Otherwise, wide-eyed optimism is part of the period take on the American dream, with not an African American in sight (though the subject may not call for it; more seriously, there was no black singer in this cast) and only a belated piece of deserved cynicism when the animal trio seek deliverance from, among others, "those who say Patriotism and mean Persecution”. At least the deliberate ingenuous air has a plausible ring in the mouths of the young and hopeful.
Rosalind Coad, Bradley Travis, Frazer B Scott, Heather Lowe and Alice Rose Privett in the Act One Finale of The Secret Marriage
The mature and assured, though, seemed to be holding the reins for The Secret Marriage. I’ve been harsh on Martin Lloyd-Evans’s productions of Francesca da Rimini and The Pirates of Penzance, where less would always have been more; but the gags which he uses to breeze along this uncomplicated opera buffa are so deftly executed by the six singers, with help from their covers as hard-working servants, that everyone should be captivated.
The plot is slight: an older sister is to be married off to a wealthy count, who takes a shine to the younger, but she’s already secretly married. Cimarosa’s style has none of the richer jewels which stud the orchestral writing and character studies of Mozart’s comedies; nor does it approach the later hilarity of Rossini. Rather it occupies a likeable halfway house between the two (it was staged shortly after Mozart’s death, in February 1792, and the musically callow emperor seems to have liked it much more than anything by the master).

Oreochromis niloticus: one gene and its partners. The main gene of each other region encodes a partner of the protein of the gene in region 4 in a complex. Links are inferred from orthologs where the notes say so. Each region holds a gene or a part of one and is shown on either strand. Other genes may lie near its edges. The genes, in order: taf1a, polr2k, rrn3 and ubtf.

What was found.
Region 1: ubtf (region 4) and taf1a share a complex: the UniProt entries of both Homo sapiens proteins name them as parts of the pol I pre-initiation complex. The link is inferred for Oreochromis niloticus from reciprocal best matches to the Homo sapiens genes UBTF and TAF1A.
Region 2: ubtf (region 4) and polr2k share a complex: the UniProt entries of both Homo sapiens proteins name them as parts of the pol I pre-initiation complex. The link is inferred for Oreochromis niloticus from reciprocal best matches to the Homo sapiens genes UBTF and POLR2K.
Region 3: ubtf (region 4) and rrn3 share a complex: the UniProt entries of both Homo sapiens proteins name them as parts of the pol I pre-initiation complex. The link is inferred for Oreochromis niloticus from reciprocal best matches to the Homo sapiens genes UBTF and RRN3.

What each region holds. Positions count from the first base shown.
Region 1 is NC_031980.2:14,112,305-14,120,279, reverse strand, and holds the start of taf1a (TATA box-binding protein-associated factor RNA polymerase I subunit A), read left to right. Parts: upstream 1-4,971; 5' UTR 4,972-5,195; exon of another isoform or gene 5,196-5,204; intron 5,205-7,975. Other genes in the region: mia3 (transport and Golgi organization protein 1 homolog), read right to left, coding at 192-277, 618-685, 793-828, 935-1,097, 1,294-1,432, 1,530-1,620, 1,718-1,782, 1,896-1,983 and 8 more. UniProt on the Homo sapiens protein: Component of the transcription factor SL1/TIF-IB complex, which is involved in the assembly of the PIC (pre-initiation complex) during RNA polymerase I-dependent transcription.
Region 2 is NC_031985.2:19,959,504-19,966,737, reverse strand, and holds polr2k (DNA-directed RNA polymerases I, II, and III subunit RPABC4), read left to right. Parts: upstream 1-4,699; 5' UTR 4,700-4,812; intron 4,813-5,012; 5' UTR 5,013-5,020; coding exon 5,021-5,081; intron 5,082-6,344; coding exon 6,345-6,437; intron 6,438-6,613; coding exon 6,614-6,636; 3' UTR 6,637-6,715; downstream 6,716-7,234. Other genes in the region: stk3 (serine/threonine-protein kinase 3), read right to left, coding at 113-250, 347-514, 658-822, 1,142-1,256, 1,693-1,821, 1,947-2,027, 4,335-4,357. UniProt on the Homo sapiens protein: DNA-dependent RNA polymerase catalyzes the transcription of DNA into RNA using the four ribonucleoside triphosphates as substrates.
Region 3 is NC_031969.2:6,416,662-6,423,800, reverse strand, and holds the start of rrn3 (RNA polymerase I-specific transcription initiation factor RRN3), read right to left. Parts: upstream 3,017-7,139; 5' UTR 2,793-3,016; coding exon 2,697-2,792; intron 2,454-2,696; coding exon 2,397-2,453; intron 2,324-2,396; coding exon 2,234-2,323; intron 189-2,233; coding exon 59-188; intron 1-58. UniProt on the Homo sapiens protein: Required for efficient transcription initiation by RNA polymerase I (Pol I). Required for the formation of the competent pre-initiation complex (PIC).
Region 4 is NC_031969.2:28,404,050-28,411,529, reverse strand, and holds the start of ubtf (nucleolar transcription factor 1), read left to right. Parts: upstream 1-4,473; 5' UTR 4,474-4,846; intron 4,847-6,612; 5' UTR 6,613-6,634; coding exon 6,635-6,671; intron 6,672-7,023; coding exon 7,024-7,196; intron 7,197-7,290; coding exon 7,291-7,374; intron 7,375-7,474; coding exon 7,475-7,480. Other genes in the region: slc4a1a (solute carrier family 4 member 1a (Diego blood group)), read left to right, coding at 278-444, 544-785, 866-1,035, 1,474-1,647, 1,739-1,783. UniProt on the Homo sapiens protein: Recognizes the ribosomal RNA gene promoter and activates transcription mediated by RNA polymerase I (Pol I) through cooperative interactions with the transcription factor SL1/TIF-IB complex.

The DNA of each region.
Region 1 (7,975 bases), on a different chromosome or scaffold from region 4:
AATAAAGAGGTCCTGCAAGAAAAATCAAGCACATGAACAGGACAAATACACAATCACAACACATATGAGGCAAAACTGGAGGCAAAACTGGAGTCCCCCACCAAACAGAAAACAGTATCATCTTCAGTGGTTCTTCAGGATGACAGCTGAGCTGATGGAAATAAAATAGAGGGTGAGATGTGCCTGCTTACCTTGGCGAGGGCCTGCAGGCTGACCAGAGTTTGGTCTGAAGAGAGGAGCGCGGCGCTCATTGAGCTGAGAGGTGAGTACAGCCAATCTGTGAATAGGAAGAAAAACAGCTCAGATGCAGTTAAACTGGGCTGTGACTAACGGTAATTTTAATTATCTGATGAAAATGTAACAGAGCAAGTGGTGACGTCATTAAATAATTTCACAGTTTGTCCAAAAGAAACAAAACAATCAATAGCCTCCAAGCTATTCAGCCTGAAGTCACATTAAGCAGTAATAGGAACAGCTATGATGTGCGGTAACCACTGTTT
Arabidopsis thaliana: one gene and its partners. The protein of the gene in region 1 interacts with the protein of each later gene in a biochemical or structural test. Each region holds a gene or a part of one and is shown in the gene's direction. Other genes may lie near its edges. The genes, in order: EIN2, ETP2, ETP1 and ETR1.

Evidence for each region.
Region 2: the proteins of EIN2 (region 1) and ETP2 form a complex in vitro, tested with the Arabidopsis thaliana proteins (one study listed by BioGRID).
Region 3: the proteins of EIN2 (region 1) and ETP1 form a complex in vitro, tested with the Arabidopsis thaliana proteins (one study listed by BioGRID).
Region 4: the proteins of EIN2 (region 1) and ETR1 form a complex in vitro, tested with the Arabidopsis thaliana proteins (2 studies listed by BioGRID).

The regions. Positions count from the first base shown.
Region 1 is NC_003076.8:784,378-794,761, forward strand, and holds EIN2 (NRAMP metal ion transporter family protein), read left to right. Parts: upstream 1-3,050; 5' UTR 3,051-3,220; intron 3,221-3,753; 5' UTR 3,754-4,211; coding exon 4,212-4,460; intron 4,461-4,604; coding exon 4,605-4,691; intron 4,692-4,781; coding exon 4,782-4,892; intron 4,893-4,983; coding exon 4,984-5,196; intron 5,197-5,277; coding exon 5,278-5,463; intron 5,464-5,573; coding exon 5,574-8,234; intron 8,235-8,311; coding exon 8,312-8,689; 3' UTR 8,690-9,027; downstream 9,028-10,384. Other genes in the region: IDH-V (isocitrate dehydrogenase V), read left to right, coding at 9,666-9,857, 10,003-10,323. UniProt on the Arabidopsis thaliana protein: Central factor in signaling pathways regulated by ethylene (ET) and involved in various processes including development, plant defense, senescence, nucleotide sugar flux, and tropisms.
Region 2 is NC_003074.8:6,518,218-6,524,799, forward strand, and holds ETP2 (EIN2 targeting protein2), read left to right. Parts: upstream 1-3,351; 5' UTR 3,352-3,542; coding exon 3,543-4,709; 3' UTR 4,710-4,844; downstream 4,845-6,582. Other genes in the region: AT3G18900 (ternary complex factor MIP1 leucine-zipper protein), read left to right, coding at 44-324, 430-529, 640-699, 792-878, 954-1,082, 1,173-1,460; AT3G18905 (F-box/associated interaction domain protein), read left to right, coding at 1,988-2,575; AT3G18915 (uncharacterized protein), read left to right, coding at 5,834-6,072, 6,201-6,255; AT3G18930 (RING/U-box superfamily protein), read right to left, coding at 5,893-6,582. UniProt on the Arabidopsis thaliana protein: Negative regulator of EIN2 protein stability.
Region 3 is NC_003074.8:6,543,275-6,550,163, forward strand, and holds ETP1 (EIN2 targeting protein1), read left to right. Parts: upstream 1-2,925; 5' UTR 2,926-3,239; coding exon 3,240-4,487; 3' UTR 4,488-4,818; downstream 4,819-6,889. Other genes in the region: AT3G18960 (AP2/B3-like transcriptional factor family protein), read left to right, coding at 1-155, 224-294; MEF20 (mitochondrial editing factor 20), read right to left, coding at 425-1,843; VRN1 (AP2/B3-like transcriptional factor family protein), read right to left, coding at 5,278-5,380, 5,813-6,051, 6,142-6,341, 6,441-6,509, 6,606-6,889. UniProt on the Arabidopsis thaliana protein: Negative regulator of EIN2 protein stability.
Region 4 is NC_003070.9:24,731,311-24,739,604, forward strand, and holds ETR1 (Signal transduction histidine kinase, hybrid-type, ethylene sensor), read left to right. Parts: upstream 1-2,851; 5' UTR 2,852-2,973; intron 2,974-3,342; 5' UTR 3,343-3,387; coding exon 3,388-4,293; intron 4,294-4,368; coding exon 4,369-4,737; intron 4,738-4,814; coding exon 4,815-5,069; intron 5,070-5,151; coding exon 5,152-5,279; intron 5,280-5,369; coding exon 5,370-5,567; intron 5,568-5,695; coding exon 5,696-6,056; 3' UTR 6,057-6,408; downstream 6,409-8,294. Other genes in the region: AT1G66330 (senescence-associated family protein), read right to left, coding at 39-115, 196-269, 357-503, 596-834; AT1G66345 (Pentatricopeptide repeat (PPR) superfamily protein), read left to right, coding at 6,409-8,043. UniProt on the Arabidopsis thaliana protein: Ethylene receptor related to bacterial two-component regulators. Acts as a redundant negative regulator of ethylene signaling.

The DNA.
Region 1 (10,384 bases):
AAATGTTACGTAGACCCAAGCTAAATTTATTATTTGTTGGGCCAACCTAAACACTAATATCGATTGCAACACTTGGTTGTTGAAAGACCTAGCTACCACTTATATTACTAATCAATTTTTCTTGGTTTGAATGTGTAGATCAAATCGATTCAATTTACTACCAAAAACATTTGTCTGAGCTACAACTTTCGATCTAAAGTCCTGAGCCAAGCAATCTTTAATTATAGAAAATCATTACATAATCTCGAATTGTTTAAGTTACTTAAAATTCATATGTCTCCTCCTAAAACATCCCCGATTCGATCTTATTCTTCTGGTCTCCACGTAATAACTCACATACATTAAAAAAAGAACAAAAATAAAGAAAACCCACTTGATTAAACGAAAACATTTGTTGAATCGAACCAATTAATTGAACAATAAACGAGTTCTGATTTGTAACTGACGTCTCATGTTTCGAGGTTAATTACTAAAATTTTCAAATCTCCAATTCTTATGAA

Roy Laughlin kept the orchestra sympathetically on the move, and there were no longueurs in pace or plotting; quality librettist Bertati’s deft dramaturgy was spiced up in a brilliant translation by Donald Pippin. The singers looked splendid and convincing in Ellan Parry’s stylish 1920s costume designs; bright colours in the Mondrianish break up of the stage made effective use of limited production funds - David Howe worked wonders on the lighting for both productions - and in truth we needed no more. Least of all when every singer charmed. As the sisters, Alice Rose Privett sometimes sounded too bottled, Rosalind Coad too bright; but both are accomplished artists, respectively projecting the sweet and the bitchy to great effect, and rising to their big set-pieces in the second act. Scene-stealer, though, in terms of projecting the text and the humour was Heather Lowe as spinster aunt Fidelma (pictured above with Rosalind Coad and Frazer B Scott), a lovely characterization.
The men filled their roles to perfection. Nick Pritchard is another of those English cathedral tenors with style to spare, though the top is a bit short. Frazer B Scott quickly settled into the bustle of officious father Geronimo, especially when brought up to the mark by the finest comic performance of the evening, Bradley Travis’s as a Woosterish Count Robinson (pictured centre with Privett and Pritchard), filling every moment with disciplined gesture: classic tours de force were the number in which he manages to play croquet, badminton and cricket while singing and a patter aria in which he tells Elisetta why he’ll make an unsuitable husband while at the same time succumbing to her sexual advances. In short, there was no flagging, and it seems a shame this first-class show only gets to run for three performances. All the singers should have a future, though – and I can just see Lowe and Travis as backbones of a new D'Oyly Carte company; may it happen soon.
- Further performances of The Secret Marriage on 13 (cover cast) and 14 September, and of Paul Bunyan on 13 and 14 (cover cast) September
- More youth-opera Britten reviewed on David Nice's blog